A vastly under-read author – especially with the recent popularity of dystopian fiction – this author spotlight is dedicated to Isobelle Carmody. I am most familiar with her Obernewtyn Chronicles, so that is most of this spotlight will touch on.
Imagine a post-apocalyptic society doomed not by some distantly vague and unknown catastrophe, but by weapon-machines so terrible that when they were unleashed, the explosions they caused killed the vast majority of the world’s population, poisoned the land for unknown ages, and caused horrific mutations in the coming generations. While not specifically named, the nuclear holocaust the world is suffering through is a near-enough fear that the casual reader can easily identify it. This is the world of Isobelle Carmody’s Obernewtyn Chronicles.
I was young – maybe eight or ten– when I first encountered Obernewtyn. I was much enamored of the idea of a secret society of misfits, especially when a subset of that society possessed mutations to permit them to talk to animals or have other special skills. I was hooked from the very beginning.
At the time, I didn’t know why I liked the books so much. The main character – Elspeth – was unrelatable; she was surly and sullen. She had a tragic past that was supposed to make her mysterious, but just made her distant. She was secretive and restless – a loner, and exactly the type of person I could not relate to. At that time, I judged books on how well I liked the characters (which is still an important criteria for me, but not the end-all, be-all), and I didn’t really like Elspeth.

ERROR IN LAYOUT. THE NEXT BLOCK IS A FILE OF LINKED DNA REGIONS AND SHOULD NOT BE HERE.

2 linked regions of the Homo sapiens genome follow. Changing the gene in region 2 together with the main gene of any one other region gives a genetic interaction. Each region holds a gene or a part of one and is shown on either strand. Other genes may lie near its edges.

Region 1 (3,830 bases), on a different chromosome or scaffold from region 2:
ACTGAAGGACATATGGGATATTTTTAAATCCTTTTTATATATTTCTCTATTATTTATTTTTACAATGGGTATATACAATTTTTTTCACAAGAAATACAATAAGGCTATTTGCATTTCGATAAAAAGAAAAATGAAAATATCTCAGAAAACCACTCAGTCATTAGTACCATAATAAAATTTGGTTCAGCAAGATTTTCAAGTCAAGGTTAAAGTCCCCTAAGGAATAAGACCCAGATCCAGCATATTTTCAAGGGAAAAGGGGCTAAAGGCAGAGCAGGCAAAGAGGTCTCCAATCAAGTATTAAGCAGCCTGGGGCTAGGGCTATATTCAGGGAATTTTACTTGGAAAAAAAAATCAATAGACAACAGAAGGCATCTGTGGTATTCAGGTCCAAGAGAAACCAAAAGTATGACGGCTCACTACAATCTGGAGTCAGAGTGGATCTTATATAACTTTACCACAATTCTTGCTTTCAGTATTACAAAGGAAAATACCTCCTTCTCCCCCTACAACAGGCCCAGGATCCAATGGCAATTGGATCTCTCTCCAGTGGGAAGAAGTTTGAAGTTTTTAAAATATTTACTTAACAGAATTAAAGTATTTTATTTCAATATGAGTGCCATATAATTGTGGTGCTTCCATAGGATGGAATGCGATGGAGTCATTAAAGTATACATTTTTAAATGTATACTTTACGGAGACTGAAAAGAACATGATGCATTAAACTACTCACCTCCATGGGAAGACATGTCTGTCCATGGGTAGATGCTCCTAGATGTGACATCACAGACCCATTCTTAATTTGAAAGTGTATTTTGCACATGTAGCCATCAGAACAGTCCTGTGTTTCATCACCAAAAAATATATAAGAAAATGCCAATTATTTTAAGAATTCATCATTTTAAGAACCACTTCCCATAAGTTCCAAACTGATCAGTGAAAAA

Despite that, I couldn’t put the book down. Even when I didn’t like the main character, I wanted to know what happened next. The setting was original, the side characters engaging, the villains suitably villainous (though fairly one-dimensional to start). As the series progressed, all the characters revealed more complexity and depth – side characters got more fleshed out and gained their own storylines. Villains became multi-dimensional and more human, and scarier for that.
As I grew up, the books grew with me, and that is a testament to the evolution of Carmody’s writing style. By the end of the series, I could look back on a fully fleshed-out world with intriguing and engaging characters. They made mistakes, they acted in ignorance and had to live with the consequences, and they were sometimes too clever for themselves. They were human. The things I didn’t like when I was a kid, I grew to appreciate as an adult.
In conclusion, I wouldn’t recommend the story for kids- the early books, maybe, for precocious readers. But later books deal with characters that have to make adult decisions, and see the consequences of horrific diseases. The sheer length of the books grows as the series progresses (the last book is over 1,000 pages long) makes me hesitate to recommend it for younger readers. But older teenagers and adults may really enjoy the character- and world-building that Carmody excels in.